New Zealand’s longest serving prisoner is Alfred Vincent, a paedophile who was convicted of a string of indecent assaults in 1968 and sentenced to preventative detention, which means that he can remain in prison as long as a parole board assesses him as continuing to pose a threat to the community. In the 47 years since he has repeatedly failed to gain parole. After being declined at his most recent parole hearing, Vincent will have served a half century by the time of his next hearing. His lawyer plans to take his case to the United Nations Working Party on Arbitrary Detention, but the parole board’s decision cites a “a strong and persistent pattern of highly sexualised interest and behaviour” that makes him a danger to the community and “is not amenable to treatment.”
Fifty years will place him among the world’s longest serving prisoners, just behind the 55 years of the UK’s John Staffen, a serial killer who died in prison in 2007, although he is unlikely to ever serve as long as Paul Geidel, a murderer who was imprisoned in America for 68 years, and released in 1980 at the age of 86.
Given the issues involved in releasing a man such as Vincent, it’s poossible he will never be set free. Now 76, with almost two thirds of his life spent behind bars, he would be a man long out of his own time, who would need care, supervision and support almost constantly. When Paul Geidel was released, he was so frail that he went straight into a nursing home.
On his own, Vincent represents a curiosity of the justice system – an arguably necessary response to the unavoidable problem that he poses. But he is the tip of a growing iceberg. As we can see in the graphs below, use of long and indeterminate prison sentences in New Zealand has risen substantially since the mid-1980s:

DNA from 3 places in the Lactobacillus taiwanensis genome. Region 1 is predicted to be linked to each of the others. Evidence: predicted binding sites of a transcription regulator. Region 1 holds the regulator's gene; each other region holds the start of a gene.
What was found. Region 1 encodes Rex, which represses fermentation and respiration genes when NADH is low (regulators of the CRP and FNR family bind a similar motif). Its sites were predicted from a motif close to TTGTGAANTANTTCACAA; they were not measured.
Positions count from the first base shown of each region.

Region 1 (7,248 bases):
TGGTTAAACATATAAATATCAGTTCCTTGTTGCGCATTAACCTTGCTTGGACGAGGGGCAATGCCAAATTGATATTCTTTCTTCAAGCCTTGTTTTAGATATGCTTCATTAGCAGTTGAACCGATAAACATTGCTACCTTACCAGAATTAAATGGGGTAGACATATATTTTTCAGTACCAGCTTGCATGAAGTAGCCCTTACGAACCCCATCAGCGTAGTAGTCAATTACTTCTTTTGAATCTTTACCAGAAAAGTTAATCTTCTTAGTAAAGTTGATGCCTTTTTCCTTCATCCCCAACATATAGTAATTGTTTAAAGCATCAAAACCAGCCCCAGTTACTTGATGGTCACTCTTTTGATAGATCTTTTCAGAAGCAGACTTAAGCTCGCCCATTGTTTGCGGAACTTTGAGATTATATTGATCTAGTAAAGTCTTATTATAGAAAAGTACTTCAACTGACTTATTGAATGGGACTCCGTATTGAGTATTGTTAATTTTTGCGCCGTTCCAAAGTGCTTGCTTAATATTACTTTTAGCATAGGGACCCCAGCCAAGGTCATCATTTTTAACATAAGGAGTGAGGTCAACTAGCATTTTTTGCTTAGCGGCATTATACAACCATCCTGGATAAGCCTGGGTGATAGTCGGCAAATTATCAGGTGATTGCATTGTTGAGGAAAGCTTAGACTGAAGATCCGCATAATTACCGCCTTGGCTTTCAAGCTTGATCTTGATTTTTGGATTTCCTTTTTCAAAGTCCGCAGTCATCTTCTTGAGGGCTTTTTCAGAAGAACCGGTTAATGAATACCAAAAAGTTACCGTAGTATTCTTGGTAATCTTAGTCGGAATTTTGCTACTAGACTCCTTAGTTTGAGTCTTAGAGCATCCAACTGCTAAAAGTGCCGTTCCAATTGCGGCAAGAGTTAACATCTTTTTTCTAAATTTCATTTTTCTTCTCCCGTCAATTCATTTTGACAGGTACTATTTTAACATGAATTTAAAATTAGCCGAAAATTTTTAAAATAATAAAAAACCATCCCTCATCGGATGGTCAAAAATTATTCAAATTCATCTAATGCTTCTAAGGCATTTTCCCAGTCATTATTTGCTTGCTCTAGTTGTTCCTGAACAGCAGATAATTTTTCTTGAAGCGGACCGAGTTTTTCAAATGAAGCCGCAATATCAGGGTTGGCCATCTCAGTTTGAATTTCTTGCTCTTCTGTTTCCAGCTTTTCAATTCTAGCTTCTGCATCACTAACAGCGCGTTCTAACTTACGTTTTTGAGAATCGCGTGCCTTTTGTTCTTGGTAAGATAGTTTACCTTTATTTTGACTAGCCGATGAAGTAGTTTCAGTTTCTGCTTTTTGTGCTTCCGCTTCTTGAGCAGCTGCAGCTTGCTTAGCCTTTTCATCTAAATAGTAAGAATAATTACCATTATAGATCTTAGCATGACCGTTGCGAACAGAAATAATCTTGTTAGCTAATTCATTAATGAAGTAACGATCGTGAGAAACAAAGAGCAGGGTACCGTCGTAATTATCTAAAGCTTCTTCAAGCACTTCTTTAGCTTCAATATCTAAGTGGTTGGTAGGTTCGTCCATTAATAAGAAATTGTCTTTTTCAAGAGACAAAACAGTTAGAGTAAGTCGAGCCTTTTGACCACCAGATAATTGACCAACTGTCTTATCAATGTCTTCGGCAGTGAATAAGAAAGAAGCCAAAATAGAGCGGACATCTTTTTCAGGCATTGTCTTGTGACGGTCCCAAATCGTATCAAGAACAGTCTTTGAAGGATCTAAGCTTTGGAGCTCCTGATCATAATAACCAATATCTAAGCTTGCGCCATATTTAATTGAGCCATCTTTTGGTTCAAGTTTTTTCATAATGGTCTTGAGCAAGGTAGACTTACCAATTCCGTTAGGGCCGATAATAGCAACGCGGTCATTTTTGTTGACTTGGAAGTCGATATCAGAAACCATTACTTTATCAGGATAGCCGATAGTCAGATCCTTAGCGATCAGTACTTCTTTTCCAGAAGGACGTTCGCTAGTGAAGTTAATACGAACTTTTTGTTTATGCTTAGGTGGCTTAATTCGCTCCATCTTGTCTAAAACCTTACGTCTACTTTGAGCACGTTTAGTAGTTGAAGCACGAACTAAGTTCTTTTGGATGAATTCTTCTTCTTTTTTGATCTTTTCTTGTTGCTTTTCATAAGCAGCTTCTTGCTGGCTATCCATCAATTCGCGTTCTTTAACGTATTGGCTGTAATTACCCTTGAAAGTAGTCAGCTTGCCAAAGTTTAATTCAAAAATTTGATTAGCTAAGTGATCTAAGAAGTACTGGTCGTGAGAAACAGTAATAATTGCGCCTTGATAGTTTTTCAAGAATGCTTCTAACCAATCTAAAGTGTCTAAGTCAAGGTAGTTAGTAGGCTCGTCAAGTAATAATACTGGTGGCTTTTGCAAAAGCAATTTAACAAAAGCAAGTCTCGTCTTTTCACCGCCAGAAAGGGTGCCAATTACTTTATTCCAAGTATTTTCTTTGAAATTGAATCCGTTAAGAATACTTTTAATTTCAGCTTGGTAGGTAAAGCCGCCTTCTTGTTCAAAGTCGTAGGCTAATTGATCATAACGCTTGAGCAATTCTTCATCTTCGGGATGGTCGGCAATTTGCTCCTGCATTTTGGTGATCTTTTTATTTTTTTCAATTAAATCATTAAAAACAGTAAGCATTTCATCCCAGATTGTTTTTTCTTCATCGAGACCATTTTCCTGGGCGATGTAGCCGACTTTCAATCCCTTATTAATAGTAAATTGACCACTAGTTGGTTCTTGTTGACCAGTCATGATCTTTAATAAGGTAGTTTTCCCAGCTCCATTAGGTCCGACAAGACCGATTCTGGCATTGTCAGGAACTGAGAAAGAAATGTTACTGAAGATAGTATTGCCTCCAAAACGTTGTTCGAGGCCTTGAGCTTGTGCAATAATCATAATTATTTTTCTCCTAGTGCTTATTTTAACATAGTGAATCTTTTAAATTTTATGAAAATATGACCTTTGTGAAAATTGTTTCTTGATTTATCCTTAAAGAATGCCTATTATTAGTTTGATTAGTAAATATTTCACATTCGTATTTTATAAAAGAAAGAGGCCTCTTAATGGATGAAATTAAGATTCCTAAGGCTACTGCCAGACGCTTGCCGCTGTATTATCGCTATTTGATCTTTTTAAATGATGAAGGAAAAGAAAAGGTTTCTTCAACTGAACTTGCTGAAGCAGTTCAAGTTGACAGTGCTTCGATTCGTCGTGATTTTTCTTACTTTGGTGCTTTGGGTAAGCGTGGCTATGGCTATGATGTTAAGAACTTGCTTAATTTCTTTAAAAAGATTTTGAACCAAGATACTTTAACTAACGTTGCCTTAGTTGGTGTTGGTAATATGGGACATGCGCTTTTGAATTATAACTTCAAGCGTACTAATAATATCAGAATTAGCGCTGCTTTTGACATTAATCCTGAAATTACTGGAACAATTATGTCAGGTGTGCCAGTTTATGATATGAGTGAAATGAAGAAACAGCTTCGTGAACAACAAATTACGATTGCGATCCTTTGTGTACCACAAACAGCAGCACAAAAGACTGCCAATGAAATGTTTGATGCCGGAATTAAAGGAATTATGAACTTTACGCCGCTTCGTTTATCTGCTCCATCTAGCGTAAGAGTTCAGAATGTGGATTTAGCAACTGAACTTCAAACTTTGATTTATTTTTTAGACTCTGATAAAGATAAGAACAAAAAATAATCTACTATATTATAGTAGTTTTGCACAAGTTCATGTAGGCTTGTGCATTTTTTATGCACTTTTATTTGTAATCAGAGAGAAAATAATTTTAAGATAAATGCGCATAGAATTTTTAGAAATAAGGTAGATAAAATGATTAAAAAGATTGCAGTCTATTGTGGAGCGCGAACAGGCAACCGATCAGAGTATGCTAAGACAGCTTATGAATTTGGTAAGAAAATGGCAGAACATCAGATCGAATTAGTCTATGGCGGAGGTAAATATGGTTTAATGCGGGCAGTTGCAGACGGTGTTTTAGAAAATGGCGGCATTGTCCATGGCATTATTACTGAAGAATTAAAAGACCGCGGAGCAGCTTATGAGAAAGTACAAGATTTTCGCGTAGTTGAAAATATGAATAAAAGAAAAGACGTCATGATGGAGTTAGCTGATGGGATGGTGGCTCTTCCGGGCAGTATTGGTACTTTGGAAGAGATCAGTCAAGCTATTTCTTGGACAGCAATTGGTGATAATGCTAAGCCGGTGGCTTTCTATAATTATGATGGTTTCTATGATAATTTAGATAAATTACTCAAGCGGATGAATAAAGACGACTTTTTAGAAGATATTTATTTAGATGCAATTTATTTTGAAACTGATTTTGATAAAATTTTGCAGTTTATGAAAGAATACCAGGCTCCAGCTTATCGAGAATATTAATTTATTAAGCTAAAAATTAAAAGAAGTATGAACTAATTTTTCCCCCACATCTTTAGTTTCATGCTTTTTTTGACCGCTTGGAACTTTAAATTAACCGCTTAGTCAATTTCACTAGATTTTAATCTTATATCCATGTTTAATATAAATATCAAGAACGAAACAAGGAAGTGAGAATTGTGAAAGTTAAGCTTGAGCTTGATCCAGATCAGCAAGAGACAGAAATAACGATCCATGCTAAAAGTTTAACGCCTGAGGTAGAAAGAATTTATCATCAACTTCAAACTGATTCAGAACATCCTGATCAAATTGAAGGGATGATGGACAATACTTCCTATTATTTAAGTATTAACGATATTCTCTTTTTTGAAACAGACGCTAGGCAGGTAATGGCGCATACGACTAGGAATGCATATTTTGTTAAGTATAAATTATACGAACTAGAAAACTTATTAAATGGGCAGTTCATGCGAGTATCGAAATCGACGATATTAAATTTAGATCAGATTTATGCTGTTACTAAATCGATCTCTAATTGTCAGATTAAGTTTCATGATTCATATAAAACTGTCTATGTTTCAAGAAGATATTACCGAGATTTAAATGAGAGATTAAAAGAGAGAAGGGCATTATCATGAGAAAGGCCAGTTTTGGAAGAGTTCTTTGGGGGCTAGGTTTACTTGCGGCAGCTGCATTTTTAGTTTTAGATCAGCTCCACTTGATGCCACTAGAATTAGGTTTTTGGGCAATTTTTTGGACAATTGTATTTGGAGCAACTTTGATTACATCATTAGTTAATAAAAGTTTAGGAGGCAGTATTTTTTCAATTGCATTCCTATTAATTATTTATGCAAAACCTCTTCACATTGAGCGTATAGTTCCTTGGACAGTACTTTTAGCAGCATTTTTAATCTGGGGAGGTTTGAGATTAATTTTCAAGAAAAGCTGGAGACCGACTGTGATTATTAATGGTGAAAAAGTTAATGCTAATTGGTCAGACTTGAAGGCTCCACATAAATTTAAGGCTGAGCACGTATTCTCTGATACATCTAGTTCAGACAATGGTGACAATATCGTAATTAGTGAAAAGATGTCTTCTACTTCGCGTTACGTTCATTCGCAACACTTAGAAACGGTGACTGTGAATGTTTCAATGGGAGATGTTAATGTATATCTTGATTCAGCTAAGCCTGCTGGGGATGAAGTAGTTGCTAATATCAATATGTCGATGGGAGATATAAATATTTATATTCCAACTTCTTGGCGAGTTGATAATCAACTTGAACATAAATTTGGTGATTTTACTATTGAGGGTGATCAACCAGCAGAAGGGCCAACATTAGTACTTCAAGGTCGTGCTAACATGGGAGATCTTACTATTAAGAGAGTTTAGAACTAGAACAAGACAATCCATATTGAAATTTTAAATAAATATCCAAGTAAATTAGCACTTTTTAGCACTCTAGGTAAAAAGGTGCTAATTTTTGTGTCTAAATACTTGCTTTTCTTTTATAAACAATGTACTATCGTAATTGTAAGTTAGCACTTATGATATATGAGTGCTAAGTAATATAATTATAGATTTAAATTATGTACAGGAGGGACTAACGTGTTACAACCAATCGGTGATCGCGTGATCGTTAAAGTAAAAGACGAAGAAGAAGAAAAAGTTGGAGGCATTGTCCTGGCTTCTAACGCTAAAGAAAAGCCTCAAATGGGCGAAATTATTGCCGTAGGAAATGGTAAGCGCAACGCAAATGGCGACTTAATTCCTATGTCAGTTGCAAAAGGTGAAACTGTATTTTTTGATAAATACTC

Where prisoners on long sentences (2 years or more) were once a minority in jail, they now comprise around 70% of the prison population. Unsurprisingly, this increase in longer sentences correlates generally with the beginning of a rise in prison populations in the late 1980s.
In the background, use of indeterminate sentences has increased as well, to the point where offenders on life sentences and preventative detention (like Vincent) now form ten percent of the prison population. To put it another way, in 1983 there were around 100 offenders on indeterminate sentences, while in 2013 there were around 750.
In the 1980s, this might have made a degree of sense – violent crime was on the rise, and locking offenders away seemed like a solution. But by the mid-1990s crime had peaked, and it has been decreasing ever since. Use of extremely long sentences however, has continued to expand. This approach may require a rethink.
Long sentences are expensive, but we have an appetite for them, and as long as that remains the case we’d better get used to seeing old men like Alfred Vincent in our jails and the unique problems that will pose.